I expect Americans will now finally debate a new presidential disability and succession amendment to create a workable system to remove an American president when necessary because of injury, illness or, as with Trump, madness.
Tasnim: Experts argue that impeaching Trump might be the appropriate remedy and using impeachment to remove him from office would bar him from running for President again. But there's likely no time to impeach and try the President again in the next two weeks. What are your thoughts on this?
Cay Johnston: Impeachment, trial, and removal could be done in a single day if there was a unified agreement in Congress that it was necessary.
But given that a small number of Republicans in Congress — after the invasion and looting of The Capitol — continue to defend and support Trump’s crazy claims that the November presidential election was stolen and that a significant number of Republicans, perhaps half, believe his attempted coup on Jan. 6 was reasonable and was really the fault of Joe Biden, who will become president on January 20, there isn’t the unified agreement needed to remove Trump.
On the night of the 2020 election, Trump began his outgoing acts of political vandalism. There will be more before Biden is inaugurated at noon on Jan. 20.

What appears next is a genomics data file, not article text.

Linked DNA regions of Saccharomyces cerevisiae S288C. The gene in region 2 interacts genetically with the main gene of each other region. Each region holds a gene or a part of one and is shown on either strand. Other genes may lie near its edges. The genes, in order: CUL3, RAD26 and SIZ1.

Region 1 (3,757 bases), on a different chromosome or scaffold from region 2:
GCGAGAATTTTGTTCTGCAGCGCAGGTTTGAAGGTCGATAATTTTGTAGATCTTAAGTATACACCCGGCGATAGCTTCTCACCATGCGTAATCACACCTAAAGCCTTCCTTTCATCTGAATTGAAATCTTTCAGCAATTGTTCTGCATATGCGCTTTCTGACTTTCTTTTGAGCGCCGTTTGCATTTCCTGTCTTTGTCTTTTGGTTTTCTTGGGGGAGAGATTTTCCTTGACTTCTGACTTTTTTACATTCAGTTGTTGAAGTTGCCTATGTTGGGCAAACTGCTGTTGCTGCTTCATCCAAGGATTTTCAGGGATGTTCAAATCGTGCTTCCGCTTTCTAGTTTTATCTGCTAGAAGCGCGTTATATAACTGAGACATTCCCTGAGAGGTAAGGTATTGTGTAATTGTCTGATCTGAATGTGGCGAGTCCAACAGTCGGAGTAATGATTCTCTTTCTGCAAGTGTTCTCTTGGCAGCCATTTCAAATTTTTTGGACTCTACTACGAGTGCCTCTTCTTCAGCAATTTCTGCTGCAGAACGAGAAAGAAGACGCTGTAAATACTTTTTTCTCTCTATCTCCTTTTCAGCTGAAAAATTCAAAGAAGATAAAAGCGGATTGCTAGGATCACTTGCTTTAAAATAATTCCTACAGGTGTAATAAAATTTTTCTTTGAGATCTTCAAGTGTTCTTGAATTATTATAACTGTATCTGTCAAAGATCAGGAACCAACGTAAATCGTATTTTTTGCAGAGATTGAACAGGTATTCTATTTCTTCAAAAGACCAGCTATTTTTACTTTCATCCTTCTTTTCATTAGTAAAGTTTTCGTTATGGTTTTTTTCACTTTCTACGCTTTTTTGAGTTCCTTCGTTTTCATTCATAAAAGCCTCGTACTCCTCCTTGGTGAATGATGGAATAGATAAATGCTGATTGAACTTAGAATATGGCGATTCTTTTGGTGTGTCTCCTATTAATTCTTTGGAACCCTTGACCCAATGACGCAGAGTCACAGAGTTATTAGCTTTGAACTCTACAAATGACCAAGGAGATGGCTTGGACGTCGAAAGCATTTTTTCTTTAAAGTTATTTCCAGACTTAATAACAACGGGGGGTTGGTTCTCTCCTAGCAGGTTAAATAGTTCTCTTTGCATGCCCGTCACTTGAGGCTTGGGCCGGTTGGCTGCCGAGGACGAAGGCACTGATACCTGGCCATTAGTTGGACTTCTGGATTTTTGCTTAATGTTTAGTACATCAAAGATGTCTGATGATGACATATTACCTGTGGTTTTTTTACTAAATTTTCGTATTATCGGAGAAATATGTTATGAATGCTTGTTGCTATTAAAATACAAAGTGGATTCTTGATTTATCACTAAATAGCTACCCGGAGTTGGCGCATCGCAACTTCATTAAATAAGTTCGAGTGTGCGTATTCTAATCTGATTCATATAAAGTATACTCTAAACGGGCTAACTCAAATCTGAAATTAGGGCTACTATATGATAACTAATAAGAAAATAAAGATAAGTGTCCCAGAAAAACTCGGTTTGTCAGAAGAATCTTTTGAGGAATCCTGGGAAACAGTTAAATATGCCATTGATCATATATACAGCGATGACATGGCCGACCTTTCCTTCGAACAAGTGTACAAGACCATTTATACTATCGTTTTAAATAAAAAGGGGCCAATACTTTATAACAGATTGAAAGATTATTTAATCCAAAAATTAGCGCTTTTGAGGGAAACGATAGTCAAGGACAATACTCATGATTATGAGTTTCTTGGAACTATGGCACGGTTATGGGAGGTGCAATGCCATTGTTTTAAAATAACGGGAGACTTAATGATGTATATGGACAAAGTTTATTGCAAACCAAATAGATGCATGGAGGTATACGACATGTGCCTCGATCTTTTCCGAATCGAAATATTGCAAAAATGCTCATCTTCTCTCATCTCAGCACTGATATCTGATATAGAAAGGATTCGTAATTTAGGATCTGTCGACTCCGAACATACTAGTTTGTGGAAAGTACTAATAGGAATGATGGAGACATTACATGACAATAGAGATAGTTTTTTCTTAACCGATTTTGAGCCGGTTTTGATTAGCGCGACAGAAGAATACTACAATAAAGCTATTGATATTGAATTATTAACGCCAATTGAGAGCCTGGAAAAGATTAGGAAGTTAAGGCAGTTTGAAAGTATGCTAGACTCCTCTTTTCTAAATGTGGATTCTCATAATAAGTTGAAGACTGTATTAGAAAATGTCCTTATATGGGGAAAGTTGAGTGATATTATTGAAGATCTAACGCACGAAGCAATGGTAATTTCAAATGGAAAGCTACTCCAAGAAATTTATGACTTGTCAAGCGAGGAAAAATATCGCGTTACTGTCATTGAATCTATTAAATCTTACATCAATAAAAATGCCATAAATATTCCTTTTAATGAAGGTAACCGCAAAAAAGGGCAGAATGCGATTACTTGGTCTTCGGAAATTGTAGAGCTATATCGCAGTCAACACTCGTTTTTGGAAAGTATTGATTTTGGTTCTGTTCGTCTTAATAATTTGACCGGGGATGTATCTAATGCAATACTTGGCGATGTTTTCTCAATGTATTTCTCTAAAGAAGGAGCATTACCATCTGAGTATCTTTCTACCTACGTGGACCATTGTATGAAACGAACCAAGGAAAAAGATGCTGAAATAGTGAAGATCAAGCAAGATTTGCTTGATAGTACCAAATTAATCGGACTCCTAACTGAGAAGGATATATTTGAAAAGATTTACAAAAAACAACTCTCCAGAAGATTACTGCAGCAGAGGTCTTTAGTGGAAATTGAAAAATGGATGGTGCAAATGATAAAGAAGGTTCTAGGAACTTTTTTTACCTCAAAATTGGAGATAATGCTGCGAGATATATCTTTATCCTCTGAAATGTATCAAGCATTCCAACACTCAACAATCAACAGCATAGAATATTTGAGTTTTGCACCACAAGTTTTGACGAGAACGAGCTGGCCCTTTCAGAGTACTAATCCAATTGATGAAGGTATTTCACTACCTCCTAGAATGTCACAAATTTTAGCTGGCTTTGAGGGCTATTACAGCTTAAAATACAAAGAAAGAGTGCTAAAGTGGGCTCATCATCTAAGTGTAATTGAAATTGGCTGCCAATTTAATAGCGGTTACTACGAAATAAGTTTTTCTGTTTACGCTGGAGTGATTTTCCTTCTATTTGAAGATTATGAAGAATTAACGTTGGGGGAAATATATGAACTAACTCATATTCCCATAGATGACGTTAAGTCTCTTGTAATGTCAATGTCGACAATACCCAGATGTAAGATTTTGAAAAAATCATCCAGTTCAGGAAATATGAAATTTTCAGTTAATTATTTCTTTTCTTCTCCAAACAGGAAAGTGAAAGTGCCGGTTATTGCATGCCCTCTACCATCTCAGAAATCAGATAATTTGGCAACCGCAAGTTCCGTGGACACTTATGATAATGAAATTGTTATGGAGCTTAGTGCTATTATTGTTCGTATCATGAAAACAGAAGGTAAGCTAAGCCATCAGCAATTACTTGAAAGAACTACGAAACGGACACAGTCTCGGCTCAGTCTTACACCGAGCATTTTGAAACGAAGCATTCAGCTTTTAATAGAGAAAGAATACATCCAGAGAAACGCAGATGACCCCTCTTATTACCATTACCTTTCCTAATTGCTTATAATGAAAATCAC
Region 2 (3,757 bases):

Hopefully, after Trump is again a private citizen, he will be prosecuted for inciting to riot in Washington, DC, and a host of other local and federal crimes he committed while in office.
Tasnim: Congress could also appoint its own body to review the President's fitness instead of the Cabinet. House Speaker Nancy Pelosi, during the last Congress, introduced a bill to create a congressional body for this purpose, but it was not signed into law. Kindly explain this.
Cay Johnston: The legislation you describe is one of many bills that passed the House of Representatives only to die in the Senate. This is the work of Mitch McConnell of Kentucky, the Republican Senator who was the majority leader but is about to become powerless and virtually irrelevant as the Senate minority leader.